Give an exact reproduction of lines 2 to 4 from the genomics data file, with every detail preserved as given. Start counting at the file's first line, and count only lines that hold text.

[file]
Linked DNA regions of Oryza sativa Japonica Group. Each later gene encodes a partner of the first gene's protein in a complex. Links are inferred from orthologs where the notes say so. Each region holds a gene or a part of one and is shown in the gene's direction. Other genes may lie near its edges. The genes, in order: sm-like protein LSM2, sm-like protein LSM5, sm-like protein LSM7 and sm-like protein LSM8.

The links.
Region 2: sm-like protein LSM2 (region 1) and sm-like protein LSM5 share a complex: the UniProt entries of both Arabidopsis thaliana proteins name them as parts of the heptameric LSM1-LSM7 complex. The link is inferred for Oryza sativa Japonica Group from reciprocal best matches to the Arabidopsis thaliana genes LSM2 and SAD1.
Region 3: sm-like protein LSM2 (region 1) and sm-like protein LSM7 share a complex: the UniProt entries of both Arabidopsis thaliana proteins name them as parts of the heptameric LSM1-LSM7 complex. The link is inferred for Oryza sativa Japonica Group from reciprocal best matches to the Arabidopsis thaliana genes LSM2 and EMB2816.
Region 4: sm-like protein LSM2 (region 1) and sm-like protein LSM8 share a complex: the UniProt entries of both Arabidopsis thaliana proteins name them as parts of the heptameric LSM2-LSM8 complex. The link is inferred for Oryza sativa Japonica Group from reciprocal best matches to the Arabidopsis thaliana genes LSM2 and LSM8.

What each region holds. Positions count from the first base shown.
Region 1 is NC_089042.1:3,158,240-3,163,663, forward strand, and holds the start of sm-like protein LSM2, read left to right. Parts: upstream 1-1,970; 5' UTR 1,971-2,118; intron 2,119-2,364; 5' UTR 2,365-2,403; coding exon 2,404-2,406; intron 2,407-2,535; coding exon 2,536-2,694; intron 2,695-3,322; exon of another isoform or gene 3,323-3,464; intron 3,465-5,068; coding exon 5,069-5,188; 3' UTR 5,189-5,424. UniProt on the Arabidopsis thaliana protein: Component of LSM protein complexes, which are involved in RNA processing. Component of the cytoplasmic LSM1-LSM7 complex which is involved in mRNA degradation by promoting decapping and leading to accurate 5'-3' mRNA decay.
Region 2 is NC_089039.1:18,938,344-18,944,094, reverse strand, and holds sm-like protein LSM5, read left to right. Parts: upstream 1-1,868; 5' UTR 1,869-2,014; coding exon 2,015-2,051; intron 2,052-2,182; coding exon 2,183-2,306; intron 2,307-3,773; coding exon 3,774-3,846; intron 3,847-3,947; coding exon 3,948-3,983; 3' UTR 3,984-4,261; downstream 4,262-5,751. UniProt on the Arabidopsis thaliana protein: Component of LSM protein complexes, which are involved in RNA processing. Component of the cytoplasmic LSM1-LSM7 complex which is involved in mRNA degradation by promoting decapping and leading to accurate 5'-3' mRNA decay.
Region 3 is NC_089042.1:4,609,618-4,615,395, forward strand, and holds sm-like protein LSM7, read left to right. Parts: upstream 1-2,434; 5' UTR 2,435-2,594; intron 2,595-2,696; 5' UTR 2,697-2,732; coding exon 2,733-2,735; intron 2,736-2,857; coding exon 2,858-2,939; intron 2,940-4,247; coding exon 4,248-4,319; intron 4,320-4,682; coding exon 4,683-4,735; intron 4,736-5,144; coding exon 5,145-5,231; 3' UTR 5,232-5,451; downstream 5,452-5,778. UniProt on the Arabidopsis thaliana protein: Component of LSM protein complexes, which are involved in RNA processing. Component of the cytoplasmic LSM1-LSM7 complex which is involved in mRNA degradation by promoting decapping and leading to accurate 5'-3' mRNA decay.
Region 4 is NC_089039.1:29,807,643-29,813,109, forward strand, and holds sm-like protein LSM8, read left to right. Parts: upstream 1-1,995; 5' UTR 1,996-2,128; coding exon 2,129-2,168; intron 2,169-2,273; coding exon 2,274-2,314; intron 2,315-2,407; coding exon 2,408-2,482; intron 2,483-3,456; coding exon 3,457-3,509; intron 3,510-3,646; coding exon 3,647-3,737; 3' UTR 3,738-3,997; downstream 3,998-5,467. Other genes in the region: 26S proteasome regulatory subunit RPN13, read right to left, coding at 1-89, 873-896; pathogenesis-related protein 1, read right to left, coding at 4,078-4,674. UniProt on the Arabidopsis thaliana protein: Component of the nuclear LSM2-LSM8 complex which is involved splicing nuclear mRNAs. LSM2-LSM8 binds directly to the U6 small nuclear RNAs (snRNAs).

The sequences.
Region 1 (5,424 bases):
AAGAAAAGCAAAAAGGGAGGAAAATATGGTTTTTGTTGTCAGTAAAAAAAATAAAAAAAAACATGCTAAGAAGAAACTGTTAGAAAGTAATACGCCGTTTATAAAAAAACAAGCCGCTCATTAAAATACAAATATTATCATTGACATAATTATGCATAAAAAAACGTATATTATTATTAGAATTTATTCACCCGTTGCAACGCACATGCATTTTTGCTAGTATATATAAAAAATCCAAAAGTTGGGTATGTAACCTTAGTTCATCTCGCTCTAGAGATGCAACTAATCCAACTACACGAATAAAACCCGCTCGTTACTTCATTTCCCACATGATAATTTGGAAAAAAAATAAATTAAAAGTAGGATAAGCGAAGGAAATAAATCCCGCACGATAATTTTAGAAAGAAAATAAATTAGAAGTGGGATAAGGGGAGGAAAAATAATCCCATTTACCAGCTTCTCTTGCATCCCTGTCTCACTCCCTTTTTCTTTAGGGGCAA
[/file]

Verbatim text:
The links.
Region 2: sm-like protein LSM2 (region 1) and sm-like protein LSM5 share a complex: the UniProt entries of both Arabidopsis thaliana proteins name them as parts of the heptameric LSM1-LSM7 complex. The link is inferred for Oryza sativa Japonica Group from reciprocal best matches to the Arabidopsis thaliana genes LSM2 and SAD1.
Region 3: sm-like protein LSM2 (region 1) and sm-like protein LSM7 share a complex: the UniProt entries of both Arabidopsis thaliana proteins name them as parts of the heptameric LSM1-LSM7 complex. The link is inferred for Oryza sativa Japonica Group from reciprocal best matches to the Arabidopsis thaliana genes LSM2 and EMB2816.